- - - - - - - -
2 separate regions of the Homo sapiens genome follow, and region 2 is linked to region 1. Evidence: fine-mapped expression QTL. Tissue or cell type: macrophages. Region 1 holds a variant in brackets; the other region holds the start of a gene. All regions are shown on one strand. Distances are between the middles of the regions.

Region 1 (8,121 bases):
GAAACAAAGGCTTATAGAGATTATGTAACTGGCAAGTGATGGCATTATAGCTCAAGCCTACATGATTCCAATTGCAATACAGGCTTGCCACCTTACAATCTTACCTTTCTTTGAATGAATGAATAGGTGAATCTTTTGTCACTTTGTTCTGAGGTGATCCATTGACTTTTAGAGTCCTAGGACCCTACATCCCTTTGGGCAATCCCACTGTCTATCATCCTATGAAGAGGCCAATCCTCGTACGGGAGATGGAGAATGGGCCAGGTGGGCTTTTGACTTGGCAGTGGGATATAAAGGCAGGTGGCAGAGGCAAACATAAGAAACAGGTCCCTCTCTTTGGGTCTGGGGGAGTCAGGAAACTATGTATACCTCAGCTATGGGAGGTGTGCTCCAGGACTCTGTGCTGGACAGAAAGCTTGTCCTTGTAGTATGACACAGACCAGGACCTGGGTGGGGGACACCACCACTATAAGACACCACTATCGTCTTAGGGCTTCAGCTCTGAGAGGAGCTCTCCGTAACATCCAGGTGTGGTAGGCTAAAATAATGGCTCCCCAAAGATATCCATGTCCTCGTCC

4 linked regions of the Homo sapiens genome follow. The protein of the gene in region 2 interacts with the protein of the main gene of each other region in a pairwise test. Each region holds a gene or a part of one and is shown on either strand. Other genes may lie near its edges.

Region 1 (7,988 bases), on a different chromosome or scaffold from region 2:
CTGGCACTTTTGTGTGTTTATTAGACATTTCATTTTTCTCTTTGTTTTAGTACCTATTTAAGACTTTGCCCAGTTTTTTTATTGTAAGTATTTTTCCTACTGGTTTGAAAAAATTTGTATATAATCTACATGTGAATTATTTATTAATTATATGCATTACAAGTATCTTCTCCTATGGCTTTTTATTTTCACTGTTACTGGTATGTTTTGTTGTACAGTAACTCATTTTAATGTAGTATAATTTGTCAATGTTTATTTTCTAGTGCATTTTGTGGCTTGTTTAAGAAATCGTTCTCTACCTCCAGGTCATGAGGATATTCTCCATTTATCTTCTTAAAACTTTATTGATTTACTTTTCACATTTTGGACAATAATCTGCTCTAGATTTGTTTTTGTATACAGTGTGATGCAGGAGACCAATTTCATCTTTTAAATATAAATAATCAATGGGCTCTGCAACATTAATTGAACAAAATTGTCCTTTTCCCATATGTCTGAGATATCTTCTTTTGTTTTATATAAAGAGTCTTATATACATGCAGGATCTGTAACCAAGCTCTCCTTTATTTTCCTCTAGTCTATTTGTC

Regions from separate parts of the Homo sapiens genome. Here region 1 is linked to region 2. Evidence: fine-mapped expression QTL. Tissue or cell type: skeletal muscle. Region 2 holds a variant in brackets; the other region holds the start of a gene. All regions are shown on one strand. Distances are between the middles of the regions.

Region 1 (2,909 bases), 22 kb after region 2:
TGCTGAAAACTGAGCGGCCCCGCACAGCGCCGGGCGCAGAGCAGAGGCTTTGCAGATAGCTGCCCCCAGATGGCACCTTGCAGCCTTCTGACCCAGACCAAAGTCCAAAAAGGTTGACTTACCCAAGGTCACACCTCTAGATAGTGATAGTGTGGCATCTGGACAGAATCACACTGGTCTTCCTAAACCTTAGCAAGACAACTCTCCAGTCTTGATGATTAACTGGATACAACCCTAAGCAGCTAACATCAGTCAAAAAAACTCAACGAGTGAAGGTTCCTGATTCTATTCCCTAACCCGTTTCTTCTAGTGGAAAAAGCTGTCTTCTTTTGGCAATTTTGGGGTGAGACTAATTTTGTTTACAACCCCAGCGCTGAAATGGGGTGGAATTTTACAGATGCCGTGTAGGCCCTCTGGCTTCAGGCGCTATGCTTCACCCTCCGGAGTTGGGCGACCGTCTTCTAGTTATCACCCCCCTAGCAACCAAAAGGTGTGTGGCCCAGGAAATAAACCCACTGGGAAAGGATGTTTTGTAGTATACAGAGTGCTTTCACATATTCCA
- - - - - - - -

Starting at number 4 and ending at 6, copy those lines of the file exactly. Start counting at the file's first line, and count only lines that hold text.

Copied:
4 linked regions of the Homo sapiens genome follow. The protein of the gene in region 2 interacts with the protein of the main gene of each other region in a pairwise test. Each region holds a gene or a part of one and is shown on either strand. Other genes may lie near its edges.

Region 1 (7,988 bases), on a different chromosome or scaffold from region 2:
CTGGCACTTTTGTGTGTTTATTAGACATTTCATTTTTCTCTTTGTTTTAGTACCTATTTAAGACTTTGCCCAGTTTTTTTATTGTAAGTATTTTTCCTACTGGTTTGAAAAAATTTGTATATAATCTACATGTGAATTATTTATTAATTATATGCATTACAAGTATCTTCTCCTATGGCTTTTTATTTTCACTGTTACTGGTATGTTTTGTTGTACAGTAACTCATTTTAATGTAGTATAATTTGTCAATGTTTATTTTCTAGTGCATTTTGTGGCTTGTTTAAGAAATCGTTCTCTACCTCCAGGTCATGAGGATATTCTCCATTTATCTTCTTAAAACTTTATTGATTTACTTTTCACATTTTGGACAATAATCTGCTCTAGATTTGTTTTTGTATACAGTGTGATGCAGGAGACCAATTTCATCTTTTAAATATAAATAATCAATGGGCTCTGCAACATTAATTGAACAAAATTGTCCTTTTCCCATATGTCTGAGATATCTTCTTTTGTTTTATATAAAGAGTCTTATATACATGCAGGATCTGTAACCAAGCTCTCCTTTATTTTCCTCTAGTCTATTTGTC